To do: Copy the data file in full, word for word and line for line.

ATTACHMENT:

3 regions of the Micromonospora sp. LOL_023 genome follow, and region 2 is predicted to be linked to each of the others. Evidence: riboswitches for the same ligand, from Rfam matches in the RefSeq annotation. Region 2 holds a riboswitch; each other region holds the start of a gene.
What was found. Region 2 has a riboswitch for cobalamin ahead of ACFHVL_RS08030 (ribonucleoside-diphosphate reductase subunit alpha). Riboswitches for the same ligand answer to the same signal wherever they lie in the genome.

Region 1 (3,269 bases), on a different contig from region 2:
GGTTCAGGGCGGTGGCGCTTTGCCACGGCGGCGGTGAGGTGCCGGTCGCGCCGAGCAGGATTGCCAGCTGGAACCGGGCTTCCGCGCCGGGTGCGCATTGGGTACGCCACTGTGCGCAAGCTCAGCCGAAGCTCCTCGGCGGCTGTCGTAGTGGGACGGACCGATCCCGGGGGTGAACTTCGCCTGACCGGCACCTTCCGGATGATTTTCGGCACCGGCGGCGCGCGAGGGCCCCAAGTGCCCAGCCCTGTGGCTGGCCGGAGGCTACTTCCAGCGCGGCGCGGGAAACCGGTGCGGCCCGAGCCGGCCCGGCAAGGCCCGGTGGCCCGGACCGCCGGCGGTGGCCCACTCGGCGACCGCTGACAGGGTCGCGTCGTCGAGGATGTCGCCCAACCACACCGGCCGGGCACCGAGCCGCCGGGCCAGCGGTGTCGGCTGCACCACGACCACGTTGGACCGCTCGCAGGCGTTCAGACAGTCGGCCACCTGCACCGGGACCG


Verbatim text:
3 regions of the Micromonospora sp. LOL_023 genome follow, and region 2 is predicted to be linked to each of the others. Evidence: riboswitches for the same ligand, from Rfam matches in the RefSeq annotation. Region 2 holds a riboswitch; each other region holds the start of a gene.
What was found. Region 2 has a riboswitch for cobalamin ahead of ACFHVL_RS08030 (ribonucleoside-diphosphate reductase subunit alpha). Riboswitches for the same ligand answer to the same signal wherever they lie in the genome.

Region 1 (3,269 bases), on a different contig from region 2:
GGTTCAGGGCGGTGGCGCTTTGCCACGGCGGCGGTGAGGTGCCGGTCGCGCCGAGCAGGATTGCCAGCTGGAACCGGGCTTCCGCGCCGGGTGCGCATTGGGTACGCCACTGTGCGCAAGCTCAGCCGAAGCTCCTCGGCGGCTGTCGTAGTGGGACGGACCGATCCCGGGGGTGAACTTCGCCTGACCGGCACCTTCCGGATGATTTTCGGCACCGGCGGCGCGCGAGGGCCCCAAGTGCCCAGCCCTGTGGCTGGCCGGAGGCTACTTCCAGCGCGGCGCGGGAAACCGGTGCGGCCCGAGCCGGCCCGGCAAGGCCCGGTGGCCCGGACCGCCGGCGGTGGCCCACTCGGCGACCGCTGACAGGGTCGCGTCGTCGAGGATGTCGCCCAACCACACCGGCCGGGCACCGAGCCGCCGGGCCAGCGGTGTCGGCTGCACCACGACCACGTTGGACCGCTCGCAGGCGTTCAGACAGTCGGCCACCTGCACCGGGACCG